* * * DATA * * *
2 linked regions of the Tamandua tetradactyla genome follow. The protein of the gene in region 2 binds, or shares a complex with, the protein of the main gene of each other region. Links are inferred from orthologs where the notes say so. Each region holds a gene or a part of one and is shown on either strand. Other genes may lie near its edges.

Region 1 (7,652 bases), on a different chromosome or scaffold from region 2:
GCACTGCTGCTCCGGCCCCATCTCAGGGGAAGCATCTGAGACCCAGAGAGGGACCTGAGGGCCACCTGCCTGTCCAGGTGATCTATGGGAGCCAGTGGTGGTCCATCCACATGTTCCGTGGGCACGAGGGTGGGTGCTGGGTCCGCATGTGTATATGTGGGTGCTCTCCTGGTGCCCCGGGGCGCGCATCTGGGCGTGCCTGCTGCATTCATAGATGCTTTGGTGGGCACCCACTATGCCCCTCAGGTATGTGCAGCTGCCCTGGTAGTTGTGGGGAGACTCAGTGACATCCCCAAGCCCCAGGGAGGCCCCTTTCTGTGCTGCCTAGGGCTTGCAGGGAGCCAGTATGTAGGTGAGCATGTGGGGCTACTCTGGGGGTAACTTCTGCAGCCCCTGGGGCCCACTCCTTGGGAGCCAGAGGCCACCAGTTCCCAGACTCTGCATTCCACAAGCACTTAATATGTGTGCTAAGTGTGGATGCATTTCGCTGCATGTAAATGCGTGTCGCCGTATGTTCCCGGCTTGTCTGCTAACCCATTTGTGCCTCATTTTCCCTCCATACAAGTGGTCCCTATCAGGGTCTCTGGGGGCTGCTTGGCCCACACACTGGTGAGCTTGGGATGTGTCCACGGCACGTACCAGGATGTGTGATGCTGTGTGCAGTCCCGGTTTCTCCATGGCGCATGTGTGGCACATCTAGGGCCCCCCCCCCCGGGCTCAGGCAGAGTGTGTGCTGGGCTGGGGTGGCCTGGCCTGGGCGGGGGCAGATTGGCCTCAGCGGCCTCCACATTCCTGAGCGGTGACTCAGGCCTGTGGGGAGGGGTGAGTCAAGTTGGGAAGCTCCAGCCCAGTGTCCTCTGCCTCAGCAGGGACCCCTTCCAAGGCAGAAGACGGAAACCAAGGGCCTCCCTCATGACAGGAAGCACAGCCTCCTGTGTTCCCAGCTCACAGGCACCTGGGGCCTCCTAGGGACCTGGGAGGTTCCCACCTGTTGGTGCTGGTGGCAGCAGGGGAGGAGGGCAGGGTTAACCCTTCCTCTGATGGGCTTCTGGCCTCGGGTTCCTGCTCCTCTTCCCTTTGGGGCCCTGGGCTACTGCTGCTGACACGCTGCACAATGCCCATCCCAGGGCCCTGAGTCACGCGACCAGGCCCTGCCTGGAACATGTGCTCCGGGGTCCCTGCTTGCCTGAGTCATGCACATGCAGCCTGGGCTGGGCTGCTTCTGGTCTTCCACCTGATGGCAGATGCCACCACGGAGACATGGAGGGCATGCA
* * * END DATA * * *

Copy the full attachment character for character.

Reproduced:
2 linked regions of the Tamandua tetradactyla genome follow. The protein of the gene in region 2 binds, or shares a complex with, the protein of the main gene of each other region. Links are inferred from orthologs where the notes say so. Each region holds a gene or a part of one and is shown on either strand. Other genes may lie near its edges.

Region 1 (7,652 bases), on a different chromosome or scaffold from region 2:
GCACTGCTGCTCCGGCCCCATCTCAGGGGAAGCATCTGAGACCCAGAGAGGGACCTGAGGGCCACCTGCCTGTCCAGGTGATCTATGGGAGCCAGTGGTGGTCCATCCACATGTTCCGTGGGCACGAGGGTGGGTGCTGGGTCCGCATGTGTATATGTGGGTGCTCTCCTGGTGCCCCGGGGCGCGCATCTGGGCGTGCCTGCTGCATTCATAGATGCTTTGGTGGGCACCCACTATGCCCCTCAGGTATGTGCAGCTGCCCTGGTAGTTGTGGGGAGACTCAGTGACATCCCCAAGCCCCAGGGAGGCCCCTTTCTGTGCTGCCTAGGGCTTGCAGGGAGCCAGTATGTAGGTGAGCATGTGGGGCTACTCTGGGGGTAACTTCTGCAGCCCCTGGGGCCCACTCCTTGGGAGCCAGAGGCCACCAGTTCCCAGACTCTGCATTCCACAAGCACTTAATATGTGTGCTAAGTGTGGATGCATTTCGCTGCATGTAAATGCGTGTCGCCGTATGTTCCCGGCTTGTCTGCTAACCCATTTGTGCCTCATTTTCCCTCCATACAAGTGGTCCCTATCAGGGTCTCTGGGGGCTGCTTGGCCCACACACTGGTGAGCTTGGGATGTGTCCACGGCACGTACCAGGATGTGTGATGCTGTGTGCAGTCCCGGTTTCTCCATGGCGCATGTGTGGCACATCTAGGGCCCCCCCCCCCGGGCTCAGGCAGAGTGTGTGCTGGGCTGGGGTGGCCTGGCCTGGGCGGGGGCAGATTGGCCTCAGCGGCCTCCACATTCCTGAGCGGTGACTCAGGCCTGTGGGGAGGGGTGAGTCAAGTTGGGAAGCTCCAGCCCAGTGTCCTCTGCCTCAGCAGGGACCCCTTCCAAGGCAGAAGACGGAAACCAAGGGCCTCCCTCATGACAGGAAGCACAGCCTCCTGTGTTCCCAGCTCACAGGCACCTGGGGCCTCCTAGGGACCTGGGAGGTTCCCACCTGTTGGTGCTGGTGGCAGCAGGGGAGGAGGGCAGGGTTAACCCTTCCTCTGATGGGCTTCTGGCCTCGGGTTCCTGCTCCTCTTCCCTTTGGGGCCCTGGGCTACTGCTGCTGACACGCTGCACAATGCCCATCCCAGGGCCCTGAGTCACGCGACCAGGCCCTGCCTGGAACATGTGCTCCGGGGTCCCTGCTTGCCTGAGTCATGCACATGCAGCCTGGGCTGGGCTGCTTCTGGTCTTCCACCTGATGGCAGATGCCACCACGGAGACATGGAGGGCATGCA